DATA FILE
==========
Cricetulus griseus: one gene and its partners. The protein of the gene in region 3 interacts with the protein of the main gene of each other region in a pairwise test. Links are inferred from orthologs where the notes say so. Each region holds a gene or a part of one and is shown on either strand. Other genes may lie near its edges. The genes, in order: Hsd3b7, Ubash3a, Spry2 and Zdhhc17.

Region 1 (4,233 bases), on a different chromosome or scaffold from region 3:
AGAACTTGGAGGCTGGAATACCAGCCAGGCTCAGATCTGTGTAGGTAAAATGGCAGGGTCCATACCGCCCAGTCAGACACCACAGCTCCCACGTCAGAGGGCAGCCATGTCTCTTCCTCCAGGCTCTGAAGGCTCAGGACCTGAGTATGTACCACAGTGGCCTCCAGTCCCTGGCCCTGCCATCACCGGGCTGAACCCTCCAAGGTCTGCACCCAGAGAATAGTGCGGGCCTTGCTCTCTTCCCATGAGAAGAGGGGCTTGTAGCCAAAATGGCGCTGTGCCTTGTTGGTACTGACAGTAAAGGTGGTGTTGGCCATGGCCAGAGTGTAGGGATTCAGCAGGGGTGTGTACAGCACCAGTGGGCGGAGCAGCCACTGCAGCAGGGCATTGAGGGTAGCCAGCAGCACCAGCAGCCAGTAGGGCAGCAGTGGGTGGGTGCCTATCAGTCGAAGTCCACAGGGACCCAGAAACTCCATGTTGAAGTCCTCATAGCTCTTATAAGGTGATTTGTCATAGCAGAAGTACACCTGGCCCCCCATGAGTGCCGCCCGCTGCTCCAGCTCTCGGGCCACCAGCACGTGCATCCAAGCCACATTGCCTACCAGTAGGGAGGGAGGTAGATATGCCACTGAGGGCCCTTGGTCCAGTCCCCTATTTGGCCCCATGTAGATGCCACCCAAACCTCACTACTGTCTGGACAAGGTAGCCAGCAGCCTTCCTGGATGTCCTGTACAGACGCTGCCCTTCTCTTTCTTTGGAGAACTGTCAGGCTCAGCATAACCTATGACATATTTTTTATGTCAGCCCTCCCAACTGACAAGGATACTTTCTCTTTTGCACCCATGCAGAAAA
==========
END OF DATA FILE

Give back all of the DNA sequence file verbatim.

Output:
Cricetulus griseus: one gene and its partners. The protein of the gene in region 3 interacts with the protein of the main gene of each other region in a pairwise test. Links are inferred from orthologs where the notes say so. Each region holds a gene or a part of one and is shown on either strand. Other genes may lie near its edges. The genes, in order: Hsd3b7, Ubash3a, Spry2 and Zdhhc17.

Region 1 (4,233 bases), on a different chromosome or scaffold from region 3:
AGAACTTGGAGGCTGGAATACCAGCCAGGCTCAGATCTGTGTAGGTAAAATGGCAGGGTCCATACCGCCCAGTCAGACACCACAGCTCCCACGTCAGAGGGCAGCCATGTCTCTTCCTCCAGGCTCTGAAGGCTCAGGACCTGAGTATGTACCACAGTGGCCTCCAGTCCCTGGCCCTGCCATCACCGGGCTGAACCCTCCAAGGTCTGCACCCAGAGAATAGTGCGGGCCTTGCTCTCTTCCCATGAGAAGAGGGGCTTGTAGCCAAAATGGCGCTGTGCCTTGTTGGTACTGACAGTAAAGGTGGTGTTGGCCATGGCCAGAGTGTAGGGATTCAGCAGGGGTGTGTACAGCACCAGTGGGCGGAGCAGCCACTGCAGCAGGGCATTGAGGGTAGCCAGCAGCACCAGCAGCCAGTAGGGCAGCAGTGGGTGGGTGCCTATCAGTCGAAGTCCACAGGGACCCAGAAACTCCATGTTGAAGTCCTCATAGCTCTTATAAGGTGATTTGTCATAGCAGAAGTACACCTGGCCCCCCATGAGTGCCGCCCGCTGCTCCAGCTCTCGGGCCACCAGCACGTGCATCCAAGCCACATTGCCTACCAGTAGGGAGGGAGGTAGATATGCCACTGAGGGCCCTTGGTCCAGTCCCCTATTTGGCCCCATGTAGATGCCACCCAAACCTCACTACTGTCTGGACAAGGTAGCCAGCAGCCTTCCTGGATGTCCTGTACAGACGCTGCCCTTCTCTTTCTTTGGAGAACTGTCAGGCTCAGCATAACCTATGACATATTTTTTATGTCAGCCCTCCCAACTGACAAGGATACTTTCTCTTTTGCACCCATGCAGAAAA